Frequently asked Questions
Wear anything you feel comfortable in, though tight skirts which restrict leg movement are not a good idea. Soft shoes with a bendable non-grip sole are best, some women prefer to wear heels as it can make it easier to step backwards smoothly, but it's not advisable to wear very high heels for a class. If you don’t have any suitable shoes then socks will be fine for the early stages of learning, but once you decide you want to carry on learning it’s best to buy shoes designed for dancing.
Tango does take time and effort to be able to dance well, but it can be very enjoyable even in the early stages, becoming more and more pleasurable, (even addictive!) as you gain skill and confidence. We aim to help you learn at your own pace – those starting with two left feet, poor co-ordination and difficulty with musicality will obviously take longer to reach a basic level than people who already have good balance, self-awareness and musicality. But if you can walk you can learn to enjoy tango!
Yes! The version of tango shown on ‘Strictly’ is highly choreographed, designed to be dramatic and impressive with kicks, lifts and all sorts of repertoire not only impossible for a normal person but totally unsuited for a social dance-floor. Traditional tango is danced for the pleasure of the dancing couple, and while it can be lovely to watch is not designed to be spectacular for an audience. The focus of the dancing couple in social tango is on the interaction with each other and the music.
I'd love to dance tango, but can someone of my age learn?
If you can walk, you can learn to walk to music in an embrace, and enjoy tango. It doesn’t have to be complicated to feel good. There are people who dance tango into their 80′s and beyond!There are studies which show that doing any sort of dance regularly is very good for health, both physical and psychological.
I've done tango in my Ballroom/Latin classes, is this the same?
No, there is virtually nothing the same. Traditional Argentinian tango (which we dance) is improvised, not a routine of steps. You learn a movement vocabulary which you use in an evolving conversation with your partner in response to the music. Authentic tango music is very different from ballroom tango and from what is called ‘Argentine tango’ as taught by ballroom/Latin teachers. The way of embracing is different (the fact that it is described as an embrace rather than a ‘hold’ gives some indication of the difference)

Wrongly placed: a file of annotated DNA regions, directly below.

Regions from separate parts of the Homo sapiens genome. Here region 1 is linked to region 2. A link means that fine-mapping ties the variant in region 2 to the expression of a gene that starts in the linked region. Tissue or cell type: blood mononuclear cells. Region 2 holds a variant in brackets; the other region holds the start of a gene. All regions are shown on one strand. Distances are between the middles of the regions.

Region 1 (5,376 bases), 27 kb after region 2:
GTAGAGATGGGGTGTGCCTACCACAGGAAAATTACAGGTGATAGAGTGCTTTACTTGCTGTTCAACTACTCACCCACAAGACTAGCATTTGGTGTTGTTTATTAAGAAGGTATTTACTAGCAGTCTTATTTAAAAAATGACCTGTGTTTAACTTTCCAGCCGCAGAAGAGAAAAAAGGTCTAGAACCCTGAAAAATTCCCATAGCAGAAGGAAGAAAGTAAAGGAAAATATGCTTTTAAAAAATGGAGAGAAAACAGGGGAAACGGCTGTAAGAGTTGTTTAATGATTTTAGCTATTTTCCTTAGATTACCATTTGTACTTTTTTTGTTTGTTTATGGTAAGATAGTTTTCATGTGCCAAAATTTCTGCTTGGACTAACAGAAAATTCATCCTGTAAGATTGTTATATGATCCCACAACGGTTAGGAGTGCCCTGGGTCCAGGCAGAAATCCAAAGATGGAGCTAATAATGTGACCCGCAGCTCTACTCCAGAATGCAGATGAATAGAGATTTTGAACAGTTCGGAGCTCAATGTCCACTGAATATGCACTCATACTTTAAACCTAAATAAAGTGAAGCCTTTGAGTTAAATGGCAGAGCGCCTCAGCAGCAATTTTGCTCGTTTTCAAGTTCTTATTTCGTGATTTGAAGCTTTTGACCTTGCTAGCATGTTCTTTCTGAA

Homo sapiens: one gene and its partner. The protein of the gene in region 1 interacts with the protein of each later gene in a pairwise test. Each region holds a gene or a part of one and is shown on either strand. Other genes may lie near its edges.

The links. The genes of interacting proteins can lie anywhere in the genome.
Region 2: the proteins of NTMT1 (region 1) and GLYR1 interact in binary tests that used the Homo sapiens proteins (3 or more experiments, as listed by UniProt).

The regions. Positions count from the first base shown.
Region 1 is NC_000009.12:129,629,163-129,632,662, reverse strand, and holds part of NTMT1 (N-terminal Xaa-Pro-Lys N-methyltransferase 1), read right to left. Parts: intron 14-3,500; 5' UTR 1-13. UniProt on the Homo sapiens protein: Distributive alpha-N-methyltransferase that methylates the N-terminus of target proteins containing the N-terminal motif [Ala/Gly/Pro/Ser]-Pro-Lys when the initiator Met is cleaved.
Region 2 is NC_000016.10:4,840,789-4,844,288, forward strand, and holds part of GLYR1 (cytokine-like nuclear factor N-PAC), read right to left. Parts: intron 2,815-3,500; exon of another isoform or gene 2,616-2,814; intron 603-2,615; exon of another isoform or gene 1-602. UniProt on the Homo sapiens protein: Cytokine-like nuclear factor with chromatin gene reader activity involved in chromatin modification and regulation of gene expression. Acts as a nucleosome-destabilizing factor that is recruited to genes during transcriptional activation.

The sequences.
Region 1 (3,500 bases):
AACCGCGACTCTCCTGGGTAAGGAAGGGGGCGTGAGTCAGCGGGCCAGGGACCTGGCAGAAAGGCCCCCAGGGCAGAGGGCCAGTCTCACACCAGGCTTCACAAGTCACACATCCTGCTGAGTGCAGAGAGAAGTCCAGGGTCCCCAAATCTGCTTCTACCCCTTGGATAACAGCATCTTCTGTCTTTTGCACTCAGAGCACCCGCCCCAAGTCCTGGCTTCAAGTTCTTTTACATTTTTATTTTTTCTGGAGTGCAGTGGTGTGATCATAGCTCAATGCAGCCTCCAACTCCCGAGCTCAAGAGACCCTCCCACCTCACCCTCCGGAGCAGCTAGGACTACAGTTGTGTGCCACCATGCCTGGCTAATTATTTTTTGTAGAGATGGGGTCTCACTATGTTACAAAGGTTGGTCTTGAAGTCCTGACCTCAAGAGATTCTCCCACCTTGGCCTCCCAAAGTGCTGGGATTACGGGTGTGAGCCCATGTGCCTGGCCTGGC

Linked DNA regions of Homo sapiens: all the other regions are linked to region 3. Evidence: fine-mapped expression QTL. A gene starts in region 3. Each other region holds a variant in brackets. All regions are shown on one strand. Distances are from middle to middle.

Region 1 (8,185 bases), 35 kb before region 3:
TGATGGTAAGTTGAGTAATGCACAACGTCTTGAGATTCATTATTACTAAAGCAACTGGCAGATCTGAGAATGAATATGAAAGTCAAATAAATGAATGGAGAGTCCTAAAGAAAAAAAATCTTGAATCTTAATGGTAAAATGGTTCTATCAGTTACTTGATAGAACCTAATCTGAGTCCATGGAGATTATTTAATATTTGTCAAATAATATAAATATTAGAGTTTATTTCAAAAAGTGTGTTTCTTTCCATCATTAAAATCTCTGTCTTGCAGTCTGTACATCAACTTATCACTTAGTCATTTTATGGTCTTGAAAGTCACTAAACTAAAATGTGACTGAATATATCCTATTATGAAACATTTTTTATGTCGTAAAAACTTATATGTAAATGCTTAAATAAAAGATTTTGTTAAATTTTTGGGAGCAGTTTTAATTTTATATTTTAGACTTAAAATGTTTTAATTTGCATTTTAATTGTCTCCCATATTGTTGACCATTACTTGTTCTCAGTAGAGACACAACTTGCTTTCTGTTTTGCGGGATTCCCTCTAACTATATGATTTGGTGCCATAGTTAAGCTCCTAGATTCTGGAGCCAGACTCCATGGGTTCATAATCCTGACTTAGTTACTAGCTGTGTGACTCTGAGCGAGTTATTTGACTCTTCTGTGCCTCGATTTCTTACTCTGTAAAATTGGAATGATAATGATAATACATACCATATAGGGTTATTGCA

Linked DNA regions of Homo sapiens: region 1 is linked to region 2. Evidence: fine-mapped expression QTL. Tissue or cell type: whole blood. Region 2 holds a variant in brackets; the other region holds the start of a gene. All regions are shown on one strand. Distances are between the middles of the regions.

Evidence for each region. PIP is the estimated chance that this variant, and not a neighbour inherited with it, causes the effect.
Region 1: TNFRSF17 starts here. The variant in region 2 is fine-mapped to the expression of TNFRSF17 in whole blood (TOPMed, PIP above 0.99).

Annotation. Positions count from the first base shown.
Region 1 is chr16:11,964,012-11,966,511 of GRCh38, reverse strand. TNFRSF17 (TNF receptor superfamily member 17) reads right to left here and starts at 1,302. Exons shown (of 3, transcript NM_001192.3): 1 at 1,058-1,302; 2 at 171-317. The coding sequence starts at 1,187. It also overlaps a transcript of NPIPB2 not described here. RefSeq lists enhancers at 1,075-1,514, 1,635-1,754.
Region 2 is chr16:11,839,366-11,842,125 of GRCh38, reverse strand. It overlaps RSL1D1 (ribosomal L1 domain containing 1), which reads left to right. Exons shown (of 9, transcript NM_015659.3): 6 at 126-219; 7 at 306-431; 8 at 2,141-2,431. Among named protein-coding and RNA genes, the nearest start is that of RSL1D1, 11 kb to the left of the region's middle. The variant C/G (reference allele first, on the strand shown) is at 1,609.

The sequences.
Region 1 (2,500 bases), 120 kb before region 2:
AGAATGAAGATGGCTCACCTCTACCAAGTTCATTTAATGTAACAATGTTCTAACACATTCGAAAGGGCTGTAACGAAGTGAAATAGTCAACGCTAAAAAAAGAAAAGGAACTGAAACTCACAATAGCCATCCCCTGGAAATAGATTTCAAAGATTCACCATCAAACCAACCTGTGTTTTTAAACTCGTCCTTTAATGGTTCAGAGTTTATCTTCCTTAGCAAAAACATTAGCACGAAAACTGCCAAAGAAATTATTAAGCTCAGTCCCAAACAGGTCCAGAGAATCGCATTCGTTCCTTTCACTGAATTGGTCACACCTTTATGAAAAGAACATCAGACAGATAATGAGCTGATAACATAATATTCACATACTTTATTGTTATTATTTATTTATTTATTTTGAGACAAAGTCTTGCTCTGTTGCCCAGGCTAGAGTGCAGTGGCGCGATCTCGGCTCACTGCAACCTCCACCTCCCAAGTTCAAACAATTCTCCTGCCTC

At what stage will I be ready to start coming to the 'repertoire' class as well as 'essentials' ?
Once you are able to walk fairly smoothly and musically with good balance and to sustain a comfortable embrace you will be ready to begin expanding your repertoire. We find that in the long run this is a quicker way to learn. People who learn complicated moves while having poor balance, little musicality and a tense embrace set up bad habits which they either have to ‘unlearn’ later, or else continue as dancers who are not pleasant to dance with.
Why do you dance to old scratchy music? I prefer modern electronic music.
Tango is more than a dance. The term 'tango' can refer as well to a whole genre of music and poetry. The music and dance evolved together. So the music written for dancing tango has a depth, a unique rhythmic structure, an emotional intensity and a complexity hard to find in other music. Some people immediately take to this music, and many are inspired to learn to dance because of loving tango music. Others who are more accustomed to electronic music find the structure of tango music challenging at first and prefer to dance to electronic, or non-tango music, because it’s more familiar, and simpler. The very complexity, and variety of tango music which can be a challenge at first, is what makes it possible to dance to the same repertoire for years and never tire of it. We structure our classes so you will start with easier music and gradually progress to being able to improvise your dance to express more complex songs. There is always more to be discovered in the wealth of tango music available to us!
If you want to be able to dance socially, your options are not limited if you can dance to traditional tango music. The majority of tango venues worldwide play traditional music, though some will offer an 'alternative' room for those who enjoy that, and there are a few clubs and classes which play mostly electronic music. Because there is such a wealth of beautiful tango music, and because getting to know the music is vital for skilled dancing, we only ever use traditional music in our classes, practica and milongas. We aim to help you learn to understand its structure and to appreciate its complexity right from the start. And it’s not all scratchy! There are now projects to digitally remaster many of these old recordings due to their ever-growing popularity. We will soon be adding a page about music to this site.